How Tech Companies Woo Higher Ed (and What They Seek in Return)

By Tina Nazerian     Dec 27, 2017

How Tech Companies Woo Higher Ed (and What They Seek in Return)

Gifts are plentiful during the holidays. But Christmas came early for some higher-ed institutions in the form of freebies and discounts from big technology companies. Amazon gave Echo Dots. Apple also reached out with iPad Pros and other hardware at a discounted rate.

Charitable? Perhaps. But these efforts are part of a longer-term strategy for these companies to train future workers in their technology.

In August, Amazon gifted 1,600 Echo Dots to engineering students at Arizona State University living in a new dorm. John German, an ASU spokesperson, said at the time that the university’s motivation was to develop an opportunity for its engineering students to get skills in the “emerging field” of voice technology. An Amazon spokesperson explained in August that Amazon officials imagine a world where their devices are entwined in student life.

To push these efforts further, Amazon launched the Alexa Prize, a research competition where university teams developing new ideas for conversational artificial intelligence can get monetary prizes. A team from the University of Washington won the 2017 competition, getting $500,000. Applications are now open for the 2018 competition.

Apple, too, tried to woo universities this year. In October, the company and The Ohio State University announced a multi-part collaboration. Starting in fall 2018, each first-year student will get an iPad Pro, an Apple Pencil, a Smart Keyboard, AppleCare+, a case and a full suite of apps. At the time, Benjamin Johnson, the university’s director of media and public relations, said the retail value of each iPad and associated technology was more than $1,000, but the university will pay a discounted rate.

Plans are also underway to open an iOS design laboratory on OSU’s Columbus Campus, which will train and certify students interested in developing apps in Swift, the programming language designed by Apple. The company is pushing the coding language even further, having announced in May an app development curriculum in Swift for high school and community college students. Some of the community colleges involved include Houston Community College, Mesa Community College and Harrisburg Area Community College.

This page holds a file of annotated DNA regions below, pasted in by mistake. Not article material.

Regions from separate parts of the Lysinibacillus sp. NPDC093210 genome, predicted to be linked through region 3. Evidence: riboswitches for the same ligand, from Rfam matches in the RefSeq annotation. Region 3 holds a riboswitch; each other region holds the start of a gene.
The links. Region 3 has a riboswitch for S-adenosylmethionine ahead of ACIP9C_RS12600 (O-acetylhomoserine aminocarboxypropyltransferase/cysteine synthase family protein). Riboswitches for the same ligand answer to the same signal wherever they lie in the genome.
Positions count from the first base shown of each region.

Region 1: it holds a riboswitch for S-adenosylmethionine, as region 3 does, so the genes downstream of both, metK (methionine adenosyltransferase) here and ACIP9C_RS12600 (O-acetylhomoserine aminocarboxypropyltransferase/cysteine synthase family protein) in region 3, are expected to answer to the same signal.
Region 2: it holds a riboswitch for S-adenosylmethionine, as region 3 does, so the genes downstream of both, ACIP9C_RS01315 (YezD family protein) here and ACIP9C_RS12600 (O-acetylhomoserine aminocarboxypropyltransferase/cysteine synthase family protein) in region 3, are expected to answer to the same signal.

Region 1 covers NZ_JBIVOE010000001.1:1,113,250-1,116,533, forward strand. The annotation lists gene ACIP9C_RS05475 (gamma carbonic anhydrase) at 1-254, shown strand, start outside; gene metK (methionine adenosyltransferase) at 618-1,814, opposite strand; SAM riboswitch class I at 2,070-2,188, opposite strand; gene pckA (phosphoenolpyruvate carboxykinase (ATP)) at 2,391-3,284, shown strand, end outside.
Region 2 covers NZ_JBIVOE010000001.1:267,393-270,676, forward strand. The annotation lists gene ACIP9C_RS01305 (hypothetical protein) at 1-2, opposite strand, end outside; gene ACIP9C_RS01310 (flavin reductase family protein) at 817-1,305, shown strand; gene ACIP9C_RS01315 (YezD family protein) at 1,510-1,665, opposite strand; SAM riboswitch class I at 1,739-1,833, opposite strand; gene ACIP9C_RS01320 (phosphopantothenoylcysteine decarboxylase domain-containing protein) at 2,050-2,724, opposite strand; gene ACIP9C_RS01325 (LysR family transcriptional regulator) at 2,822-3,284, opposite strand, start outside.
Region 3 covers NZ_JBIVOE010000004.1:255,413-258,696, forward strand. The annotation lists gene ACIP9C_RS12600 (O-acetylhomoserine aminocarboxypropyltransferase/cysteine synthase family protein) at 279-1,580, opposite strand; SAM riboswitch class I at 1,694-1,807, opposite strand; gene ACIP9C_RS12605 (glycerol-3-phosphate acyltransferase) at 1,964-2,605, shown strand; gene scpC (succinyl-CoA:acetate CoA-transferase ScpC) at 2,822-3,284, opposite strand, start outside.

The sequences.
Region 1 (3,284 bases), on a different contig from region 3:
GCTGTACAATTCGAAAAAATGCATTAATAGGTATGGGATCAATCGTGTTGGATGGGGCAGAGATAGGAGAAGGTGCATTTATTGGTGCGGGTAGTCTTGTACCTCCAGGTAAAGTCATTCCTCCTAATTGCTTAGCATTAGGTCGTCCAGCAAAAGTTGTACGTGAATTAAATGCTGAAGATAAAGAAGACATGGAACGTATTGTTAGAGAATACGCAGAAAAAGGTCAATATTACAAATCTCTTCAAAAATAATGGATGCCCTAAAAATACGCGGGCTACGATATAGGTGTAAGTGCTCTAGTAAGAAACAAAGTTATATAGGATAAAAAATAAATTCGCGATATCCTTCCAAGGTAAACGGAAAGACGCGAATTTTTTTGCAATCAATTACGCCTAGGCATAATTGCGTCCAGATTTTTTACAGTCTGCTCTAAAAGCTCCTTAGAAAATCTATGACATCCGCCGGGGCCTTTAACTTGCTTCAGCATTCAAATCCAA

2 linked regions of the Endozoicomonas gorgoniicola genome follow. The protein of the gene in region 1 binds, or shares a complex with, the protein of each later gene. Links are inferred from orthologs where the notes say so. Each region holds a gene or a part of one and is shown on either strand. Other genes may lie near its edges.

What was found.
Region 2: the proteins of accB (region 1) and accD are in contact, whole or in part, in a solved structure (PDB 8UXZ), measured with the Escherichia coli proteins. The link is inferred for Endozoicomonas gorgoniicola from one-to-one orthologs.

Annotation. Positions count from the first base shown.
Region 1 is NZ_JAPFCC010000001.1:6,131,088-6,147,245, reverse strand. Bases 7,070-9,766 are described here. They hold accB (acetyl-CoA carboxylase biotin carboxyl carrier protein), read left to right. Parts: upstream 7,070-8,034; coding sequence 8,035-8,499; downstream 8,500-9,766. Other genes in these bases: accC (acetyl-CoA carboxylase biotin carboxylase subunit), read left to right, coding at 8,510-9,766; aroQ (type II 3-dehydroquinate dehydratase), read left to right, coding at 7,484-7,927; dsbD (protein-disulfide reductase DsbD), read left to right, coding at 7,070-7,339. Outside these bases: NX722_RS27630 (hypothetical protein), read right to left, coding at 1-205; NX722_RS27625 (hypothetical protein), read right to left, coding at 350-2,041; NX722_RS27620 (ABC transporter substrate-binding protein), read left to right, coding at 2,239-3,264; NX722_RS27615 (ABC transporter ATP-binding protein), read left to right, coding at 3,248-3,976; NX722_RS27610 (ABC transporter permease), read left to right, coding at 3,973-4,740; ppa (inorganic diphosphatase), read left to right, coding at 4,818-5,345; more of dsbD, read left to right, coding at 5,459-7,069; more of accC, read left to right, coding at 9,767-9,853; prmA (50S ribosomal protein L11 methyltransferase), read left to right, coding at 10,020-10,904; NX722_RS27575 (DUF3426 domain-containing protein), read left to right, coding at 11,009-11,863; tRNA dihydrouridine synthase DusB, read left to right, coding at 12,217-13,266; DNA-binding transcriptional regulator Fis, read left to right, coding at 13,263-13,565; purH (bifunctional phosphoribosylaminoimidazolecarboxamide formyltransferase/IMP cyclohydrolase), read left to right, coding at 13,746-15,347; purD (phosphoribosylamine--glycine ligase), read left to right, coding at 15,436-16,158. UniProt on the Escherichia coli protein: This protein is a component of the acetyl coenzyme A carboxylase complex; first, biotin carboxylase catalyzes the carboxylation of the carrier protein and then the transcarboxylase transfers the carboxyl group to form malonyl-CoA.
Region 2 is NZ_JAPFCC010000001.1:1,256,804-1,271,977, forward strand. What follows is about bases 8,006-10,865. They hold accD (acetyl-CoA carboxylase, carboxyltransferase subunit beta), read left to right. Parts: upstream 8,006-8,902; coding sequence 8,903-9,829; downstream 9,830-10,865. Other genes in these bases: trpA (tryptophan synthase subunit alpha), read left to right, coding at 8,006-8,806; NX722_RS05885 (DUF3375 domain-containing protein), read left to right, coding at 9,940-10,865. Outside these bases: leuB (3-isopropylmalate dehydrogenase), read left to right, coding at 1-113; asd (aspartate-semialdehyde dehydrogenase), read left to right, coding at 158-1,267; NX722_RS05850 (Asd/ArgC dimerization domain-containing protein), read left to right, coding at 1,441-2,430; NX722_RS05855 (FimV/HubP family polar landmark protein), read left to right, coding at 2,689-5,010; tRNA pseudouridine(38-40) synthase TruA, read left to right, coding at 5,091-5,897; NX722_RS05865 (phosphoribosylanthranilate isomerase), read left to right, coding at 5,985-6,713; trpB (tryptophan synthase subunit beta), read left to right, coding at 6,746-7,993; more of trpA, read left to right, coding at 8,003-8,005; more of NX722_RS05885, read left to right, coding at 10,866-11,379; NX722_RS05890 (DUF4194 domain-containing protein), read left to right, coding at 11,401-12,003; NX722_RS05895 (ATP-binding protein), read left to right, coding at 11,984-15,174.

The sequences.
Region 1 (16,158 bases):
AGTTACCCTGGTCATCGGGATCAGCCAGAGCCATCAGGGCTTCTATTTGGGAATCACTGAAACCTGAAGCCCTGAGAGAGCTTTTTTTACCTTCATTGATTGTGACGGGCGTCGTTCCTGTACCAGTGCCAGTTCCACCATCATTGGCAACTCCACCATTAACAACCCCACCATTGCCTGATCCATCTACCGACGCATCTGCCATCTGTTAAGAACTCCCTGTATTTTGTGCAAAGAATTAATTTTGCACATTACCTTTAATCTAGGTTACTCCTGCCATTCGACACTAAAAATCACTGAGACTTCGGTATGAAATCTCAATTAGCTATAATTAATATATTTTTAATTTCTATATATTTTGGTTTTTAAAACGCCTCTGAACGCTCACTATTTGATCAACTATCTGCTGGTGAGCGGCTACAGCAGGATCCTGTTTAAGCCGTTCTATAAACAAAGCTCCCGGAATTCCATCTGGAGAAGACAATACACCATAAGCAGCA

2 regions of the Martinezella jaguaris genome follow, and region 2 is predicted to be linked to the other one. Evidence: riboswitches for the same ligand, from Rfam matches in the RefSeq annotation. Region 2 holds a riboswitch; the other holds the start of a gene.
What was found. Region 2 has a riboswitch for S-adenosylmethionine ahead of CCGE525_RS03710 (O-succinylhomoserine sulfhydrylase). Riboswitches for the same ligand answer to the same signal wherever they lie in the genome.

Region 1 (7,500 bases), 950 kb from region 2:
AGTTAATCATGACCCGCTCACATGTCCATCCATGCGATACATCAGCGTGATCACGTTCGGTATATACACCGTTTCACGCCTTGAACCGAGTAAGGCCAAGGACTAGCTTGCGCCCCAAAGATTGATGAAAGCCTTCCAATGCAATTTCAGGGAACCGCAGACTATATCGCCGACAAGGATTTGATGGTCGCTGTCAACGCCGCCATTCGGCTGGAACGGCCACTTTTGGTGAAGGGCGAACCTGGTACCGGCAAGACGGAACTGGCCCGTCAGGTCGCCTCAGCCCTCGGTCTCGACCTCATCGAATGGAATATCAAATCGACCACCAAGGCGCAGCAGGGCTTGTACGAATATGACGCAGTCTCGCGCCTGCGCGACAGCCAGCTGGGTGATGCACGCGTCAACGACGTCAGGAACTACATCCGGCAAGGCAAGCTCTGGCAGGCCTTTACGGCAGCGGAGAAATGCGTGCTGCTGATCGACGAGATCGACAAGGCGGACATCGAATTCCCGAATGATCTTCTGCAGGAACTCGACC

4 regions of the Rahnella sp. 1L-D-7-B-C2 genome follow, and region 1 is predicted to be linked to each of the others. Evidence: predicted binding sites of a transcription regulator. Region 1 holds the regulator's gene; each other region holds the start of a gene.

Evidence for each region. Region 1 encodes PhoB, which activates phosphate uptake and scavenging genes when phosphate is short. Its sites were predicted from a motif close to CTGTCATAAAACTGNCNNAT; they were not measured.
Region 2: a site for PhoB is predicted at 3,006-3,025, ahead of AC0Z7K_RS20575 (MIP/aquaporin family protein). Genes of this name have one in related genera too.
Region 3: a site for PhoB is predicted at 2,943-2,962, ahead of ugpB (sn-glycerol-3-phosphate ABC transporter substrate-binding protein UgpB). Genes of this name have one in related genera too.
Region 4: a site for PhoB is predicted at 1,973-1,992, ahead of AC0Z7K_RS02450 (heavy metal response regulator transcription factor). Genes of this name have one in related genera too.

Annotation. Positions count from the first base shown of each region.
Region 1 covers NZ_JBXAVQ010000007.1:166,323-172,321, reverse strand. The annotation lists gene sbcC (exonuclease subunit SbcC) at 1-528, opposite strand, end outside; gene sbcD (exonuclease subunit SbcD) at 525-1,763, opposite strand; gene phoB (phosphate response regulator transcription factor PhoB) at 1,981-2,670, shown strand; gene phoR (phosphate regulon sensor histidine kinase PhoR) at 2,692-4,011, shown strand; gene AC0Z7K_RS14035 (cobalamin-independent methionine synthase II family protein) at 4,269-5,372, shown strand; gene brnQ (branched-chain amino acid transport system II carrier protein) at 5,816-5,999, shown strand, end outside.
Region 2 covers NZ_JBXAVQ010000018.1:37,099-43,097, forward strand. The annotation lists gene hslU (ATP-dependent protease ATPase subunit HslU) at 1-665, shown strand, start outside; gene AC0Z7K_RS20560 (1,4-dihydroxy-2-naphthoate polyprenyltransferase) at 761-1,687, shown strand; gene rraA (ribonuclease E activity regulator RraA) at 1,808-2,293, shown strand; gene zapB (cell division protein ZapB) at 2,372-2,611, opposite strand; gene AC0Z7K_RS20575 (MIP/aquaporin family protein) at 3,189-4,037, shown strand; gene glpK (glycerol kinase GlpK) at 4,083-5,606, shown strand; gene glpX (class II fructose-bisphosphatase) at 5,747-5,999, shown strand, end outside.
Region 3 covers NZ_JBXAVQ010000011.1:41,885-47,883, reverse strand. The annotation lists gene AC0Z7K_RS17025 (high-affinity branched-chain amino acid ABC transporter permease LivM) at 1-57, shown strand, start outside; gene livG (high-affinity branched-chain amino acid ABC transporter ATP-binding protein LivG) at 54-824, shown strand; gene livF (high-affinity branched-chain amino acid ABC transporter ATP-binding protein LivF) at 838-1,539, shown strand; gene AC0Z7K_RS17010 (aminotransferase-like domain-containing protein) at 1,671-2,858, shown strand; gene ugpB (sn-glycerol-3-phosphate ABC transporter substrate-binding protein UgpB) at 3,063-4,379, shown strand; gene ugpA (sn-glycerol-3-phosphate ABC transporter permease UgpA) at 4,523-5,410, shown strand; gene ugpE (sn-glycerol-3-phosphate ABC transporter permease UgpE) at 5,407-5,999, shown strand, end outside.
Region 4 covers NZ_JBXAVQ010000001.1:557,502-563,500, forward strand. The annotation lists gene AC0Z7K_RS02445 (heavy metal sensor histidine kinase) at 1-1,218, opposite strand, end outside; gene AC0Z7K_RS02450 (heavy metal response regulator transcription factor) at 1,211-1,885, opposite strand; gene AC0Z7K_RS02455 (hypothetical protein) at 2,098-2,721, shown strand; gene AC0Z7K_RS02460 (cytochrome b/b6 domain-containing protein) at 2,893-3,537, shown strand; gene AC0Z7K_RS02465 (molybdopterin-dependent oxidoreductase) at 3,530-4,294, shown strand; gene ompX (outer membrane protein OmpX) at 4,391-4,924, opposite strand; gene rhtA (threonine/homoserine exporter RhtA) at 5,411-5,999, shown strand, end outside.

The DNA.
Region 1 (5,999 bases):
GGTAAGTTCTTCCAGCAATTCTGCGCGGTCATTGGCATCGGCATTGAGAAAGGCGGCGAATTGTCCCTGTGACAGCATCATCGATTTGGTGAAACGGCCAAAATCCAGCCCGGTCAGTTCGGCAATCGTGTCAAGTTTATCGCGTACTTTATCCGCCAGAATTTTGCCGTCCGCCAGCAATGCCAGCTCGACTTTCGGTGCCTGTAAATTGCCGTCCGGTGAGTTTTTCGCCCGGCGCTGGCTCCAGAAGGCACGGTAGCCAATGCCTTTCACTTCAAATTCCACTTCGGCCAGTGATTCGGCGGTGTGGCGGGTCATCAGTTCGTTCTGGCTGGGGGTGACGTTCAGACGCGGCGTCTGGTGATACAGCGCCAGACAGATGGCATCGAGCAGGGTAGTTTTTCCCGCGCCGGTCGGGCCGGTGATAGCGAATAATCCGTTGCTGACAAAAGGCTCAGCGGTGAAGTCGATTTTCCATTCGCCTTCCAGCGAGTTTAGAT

For Phil Hill, an edtech consultant and blogger at e-Literate, it’s no surprise that big tech companies want college graduates to be familiar, if not well-versed, with their tools. He says these companies want to fill the gap “between traditional corporate training and higher education,” creating a “tighter connection” between students getting a college degree and an initial job with the needed skills.

It’s not a new endeavor by any means. Hill remembers that in the 1980s, Sun Microsystems provided workstations for university students. The company’s business plan explicitly stated under its marketing approach to put “SUN workstations into selected universities to gain visibility.” The idea, says Hill, was to get people “sort of hooked on using Unix” and programming skills that could be used in the workforce.

Sun also worked closely with schools to establish physical training centers. In 1999 the company and the University of Pittsburgh opened an “Academic Java Center” meant to train and certify students in Java technology.

Hill expects the “Big Five” tech companies—Apple, Amazon, Google, Facebook and Microsoft—to continue their outreach to colleges and universities next year.

Another higher education outreach forthcoming in 2018 may come from Google, which offered a peek at its virtual reality platform, Daydream, earlier this year at EDUCAUSE, a major higher-ed conference. Currently the company is soliciting interest from institutions interested in piloting the Daydream. According to the form, those who are selected will get a six-month loan that includes, among other things, a Google Jump camera and a Google Expeditions kit.

According to a Google spokesperson, the higher ed pilot will launch sometime in 2018.

Behind these companies’ efforts to train future talent is an element of competition. There are different tools and platforms competing for users and developers, whether they’re for mobile devices (iOS versus Android) or virtual reality headsets (Daydream, Oculus, Vive). One risk that Hill raises is the desire for these companies to “lock people into their ecosystem and platform.”

Yet the reasons behind corporate efforts to get involved with higher education aren’t entirely selfish, Hill says. He doesn’t discount their altruistic motivations, but thinks their business models of keeping consumers in their ecosystem and platform is problematic, and one schools need to be careful about.

“The more students, the more people entering their workforce already knowing their language, or their platform, or wanting to work for them or work in that ecosystem, the better off it is for [the companies],” Hill explains.